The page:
School of Pharmaceutical SciencesUniversiti Sains Malaysia
Hamdard Institute of Pharmaceutical SciencesHamdard University
Mohamed Izham Mohamed Ibrahim
College of PharmacyAl Qassim University
Cite this article as:
Hussain, A. & Ibrahim, M.I.M. Int J Clin Pharm (2011) 33: 859. doi:10.1007/s11096-011-9554-6
Objectives The study aimed to assess and compare medication counselling and dispensing practices at community pharmacies in three major cities of Pakistan. Methods A total of 1113 patient dispenser interactions were observed from a randomly selected sample of 371 pharmacies by using convenient sampling technique in the three respective cities namely Islamabad (118), Peshawar (120) and Lahore (133). The data collection tool was adapted from WHO structure observation form and was modified according to the objectives of the study. Main Outcome Measures The process of prescription handling at community pharmacies in terms of patient dispenser interaction, prescription validation and medication counseling was assessed. The data was coded, entered and analyzed by using SPSS Version 16. Results A total of 1113 patient dispenser interactions were observed at the community pharmacies in the three respective cities namely Islamabad (n = 354), Peshawar (n = 360) and Lahore (n = 399). Out of 1113 patient/dispenser interactions the providers present at the community pharmacies were; pharmacist (degree of B-pharm/pharm D) 1.6% (n = 18), pharmacy assistant (diploma in pharmacy) 7% (n = 78), diploma holder (certified course of drug dispensing) 5.6% (n = 62) and salesmen (no medicine related education) 85.8% (n = 955).There was no significant difference in the practice between pharmacists, pharmacy assistants, diploma holders and salesmen. Prescription validation was carried out in 18% (n = 206) of the cases, drugs verification in 32% (n = 360) of the cases while labelling of drugs was performed in only 6% (n = 76) of the cases. Completely counselling about medication was provided in 3.1% (n = 35) of the cases while no counselling at all was given in 52.7% (n = 582) of the cases. Conclusion The process of medication counselling and dispensing practices at community pharmacies in Pakistan is not satisfactory. The patients are largely handled by unqualified salesmen. Thus there is a strong need to improve medication counselling and dispensing practices at community pharmacies by improving the skills of the dispensers through a mix of interventions, and law should be implemented to ensure presence of qualified person which in turn will result in the provision of better patient oriented services at community pharmacies.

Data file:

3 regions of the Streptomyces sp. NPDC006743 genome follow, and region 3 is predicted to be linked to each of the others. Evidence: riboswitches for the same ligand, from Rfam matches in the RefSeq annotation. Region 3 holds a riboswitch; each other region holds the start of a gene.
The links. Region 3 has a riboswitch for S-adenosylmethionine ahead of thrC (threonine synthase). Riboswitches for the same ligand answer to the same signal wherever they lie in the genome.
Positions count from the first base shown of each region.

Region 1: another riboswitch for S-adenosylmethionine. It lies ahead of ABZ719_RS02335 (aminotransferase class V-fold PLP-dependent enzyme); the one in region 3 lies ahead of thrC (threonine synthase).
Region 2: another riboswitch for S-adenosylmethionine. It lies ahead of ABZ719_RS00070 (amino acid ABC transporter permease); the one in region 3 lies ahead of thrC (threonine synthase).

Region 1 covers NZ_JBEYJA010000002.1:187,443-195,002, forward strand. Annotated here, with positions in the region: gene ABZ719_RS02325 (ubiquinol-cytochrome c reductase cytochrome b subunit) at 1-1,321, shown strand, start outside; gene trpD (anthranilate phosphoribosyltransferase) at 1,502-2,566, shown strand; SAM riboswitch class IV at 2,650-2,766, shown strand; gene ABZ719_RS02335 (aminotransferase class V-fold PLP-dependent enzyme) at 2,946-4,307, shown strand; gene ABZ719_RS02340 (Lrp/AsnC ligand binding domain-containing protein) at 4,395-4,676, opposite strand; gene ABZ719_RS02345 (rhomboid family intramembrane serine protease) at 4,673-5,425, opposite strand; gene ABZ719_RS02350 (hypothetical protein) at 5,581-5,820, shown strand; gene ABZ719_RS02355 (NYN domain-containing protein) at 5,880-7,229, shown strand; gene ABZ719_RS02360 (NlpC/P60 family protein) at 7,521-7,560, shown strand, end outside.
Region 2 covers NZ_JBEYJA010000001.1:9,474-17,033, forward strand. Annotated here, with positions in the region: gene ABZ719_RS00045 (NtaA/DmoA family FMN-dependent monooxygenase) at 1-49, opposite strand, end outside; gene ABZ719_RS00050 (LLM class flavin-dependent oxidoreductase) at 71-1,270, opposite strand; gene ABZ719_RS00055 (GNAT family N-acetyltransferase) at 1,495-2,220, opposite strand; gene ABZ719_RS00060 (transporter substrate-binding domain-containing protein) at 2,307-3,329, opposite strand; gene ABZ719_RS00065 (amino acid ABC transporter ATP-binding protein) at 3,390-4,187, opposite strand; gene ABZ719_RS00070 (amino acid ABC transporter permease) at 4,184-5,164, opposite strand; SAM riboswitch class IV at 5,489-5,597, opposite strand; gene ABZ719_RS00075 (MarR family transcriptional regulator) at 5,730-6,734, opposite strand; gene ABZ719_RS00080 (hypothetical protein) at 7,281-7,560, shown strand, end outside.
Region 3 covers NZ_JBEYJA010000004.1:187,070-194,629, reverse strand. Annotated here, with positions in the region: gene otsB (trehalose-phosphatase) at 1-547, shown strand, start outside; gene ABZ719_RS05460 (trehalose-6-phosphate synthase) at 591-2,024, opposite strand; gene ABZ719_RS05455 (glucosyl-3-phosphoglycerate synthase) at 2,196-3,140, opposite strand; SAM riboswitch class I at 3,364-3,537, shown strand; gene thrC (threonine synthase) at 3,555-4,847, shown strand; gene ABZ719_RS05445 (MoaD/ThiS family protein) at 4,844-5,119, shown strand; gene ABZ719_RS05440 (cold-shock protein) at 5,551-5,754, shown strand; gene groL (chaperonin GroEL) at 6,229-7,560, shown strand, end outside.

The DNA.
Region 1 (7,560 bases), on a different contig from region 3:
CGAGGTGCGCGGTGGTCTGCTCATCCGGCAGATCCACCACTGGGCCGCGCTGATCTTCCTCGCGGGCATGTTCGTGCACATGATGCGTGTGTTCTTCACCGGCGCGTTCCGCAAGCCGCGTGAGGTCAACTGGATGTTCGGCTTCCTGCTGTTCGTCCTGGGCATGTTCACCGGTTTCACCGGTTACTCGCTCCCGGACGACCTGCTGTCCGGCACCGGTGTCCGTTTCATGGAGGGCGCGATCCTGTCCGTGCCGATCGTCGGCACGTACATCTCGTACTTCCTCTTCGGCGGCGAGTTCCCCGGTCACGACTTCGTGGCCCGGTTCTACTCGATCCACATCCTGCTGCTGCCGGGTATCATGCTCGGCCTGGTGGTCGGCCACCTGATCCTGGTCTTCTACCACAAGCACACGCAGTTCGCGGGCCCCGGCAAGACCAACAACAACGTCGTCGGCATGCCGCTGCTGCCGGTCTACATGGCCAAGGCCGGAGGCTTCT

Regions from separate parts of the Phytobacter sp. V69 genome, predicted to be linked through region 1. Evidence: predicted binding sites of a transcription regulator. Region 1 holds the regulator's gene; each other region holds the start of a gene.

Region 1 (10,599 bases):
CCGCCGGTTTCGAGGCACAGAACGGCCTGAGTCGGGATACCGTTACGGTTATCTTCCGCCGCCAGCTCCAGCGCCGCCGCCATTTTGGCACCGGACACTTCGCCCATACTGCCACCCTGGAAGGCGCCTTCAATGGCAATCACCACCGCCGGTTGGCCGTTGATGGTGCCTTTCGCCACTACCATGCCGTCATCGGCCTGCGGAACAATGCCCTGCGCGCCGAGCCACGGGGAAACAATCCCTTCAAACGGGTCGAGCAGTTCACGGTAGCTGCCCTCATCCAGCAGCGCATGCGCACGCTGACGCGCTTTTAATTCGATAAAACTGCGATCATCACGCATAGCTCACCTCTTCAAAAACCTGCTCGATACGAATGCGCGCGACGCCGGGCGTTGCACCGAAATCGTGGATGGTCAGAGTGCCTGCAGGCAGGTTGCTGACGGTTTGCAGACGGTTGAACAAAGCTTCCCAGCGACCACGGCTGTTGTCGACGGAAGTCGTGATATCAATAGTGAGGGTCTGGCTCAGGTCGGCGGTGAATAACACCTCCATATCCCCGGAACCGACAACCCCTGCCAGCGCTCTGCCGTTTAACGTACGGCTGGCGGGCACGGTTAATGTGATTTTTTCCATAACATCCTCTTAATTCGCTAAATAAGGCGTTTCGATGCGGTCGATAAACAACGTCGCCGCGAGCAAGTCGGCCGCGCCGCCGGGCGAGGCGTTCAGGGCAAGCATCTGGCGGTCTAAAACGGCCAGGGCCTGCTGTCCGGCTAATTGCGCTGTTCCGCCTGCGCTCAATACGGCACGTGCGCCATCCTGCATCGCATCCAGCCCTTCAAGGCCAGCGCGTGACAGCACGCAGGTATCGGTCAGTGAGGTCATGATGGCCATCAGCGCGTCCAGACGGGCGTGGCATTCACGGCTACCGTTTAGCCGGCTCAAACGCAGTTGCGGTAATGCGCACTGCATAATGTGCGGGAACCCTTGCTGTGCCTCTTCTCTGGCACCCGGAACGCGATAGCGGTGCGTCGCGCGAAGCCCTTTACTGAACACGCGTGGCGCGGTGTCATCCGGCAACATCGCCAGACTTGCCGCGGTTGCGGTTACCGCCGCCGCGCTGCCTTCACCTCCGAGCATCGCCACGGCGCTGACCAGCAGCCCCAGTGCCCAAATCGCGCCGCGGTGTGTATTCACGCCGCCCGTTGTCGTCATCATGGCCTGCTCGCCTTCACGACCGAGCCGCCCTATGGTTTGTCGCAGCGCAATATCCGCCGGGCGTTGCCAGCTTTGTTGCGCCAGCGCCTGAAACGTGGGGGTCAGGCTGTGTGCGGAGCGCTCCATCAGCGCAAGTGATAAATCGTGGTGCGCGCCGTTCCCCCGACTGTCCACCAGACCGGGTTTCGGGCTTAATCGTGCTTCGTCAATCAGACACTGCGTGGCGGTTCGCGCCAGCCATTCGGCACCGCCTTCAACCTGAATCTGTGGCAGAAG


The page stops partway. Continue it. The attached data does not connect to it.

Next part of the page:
Community pharmaciesDispensing practicesMedication counsellingPakistanPrescription drugs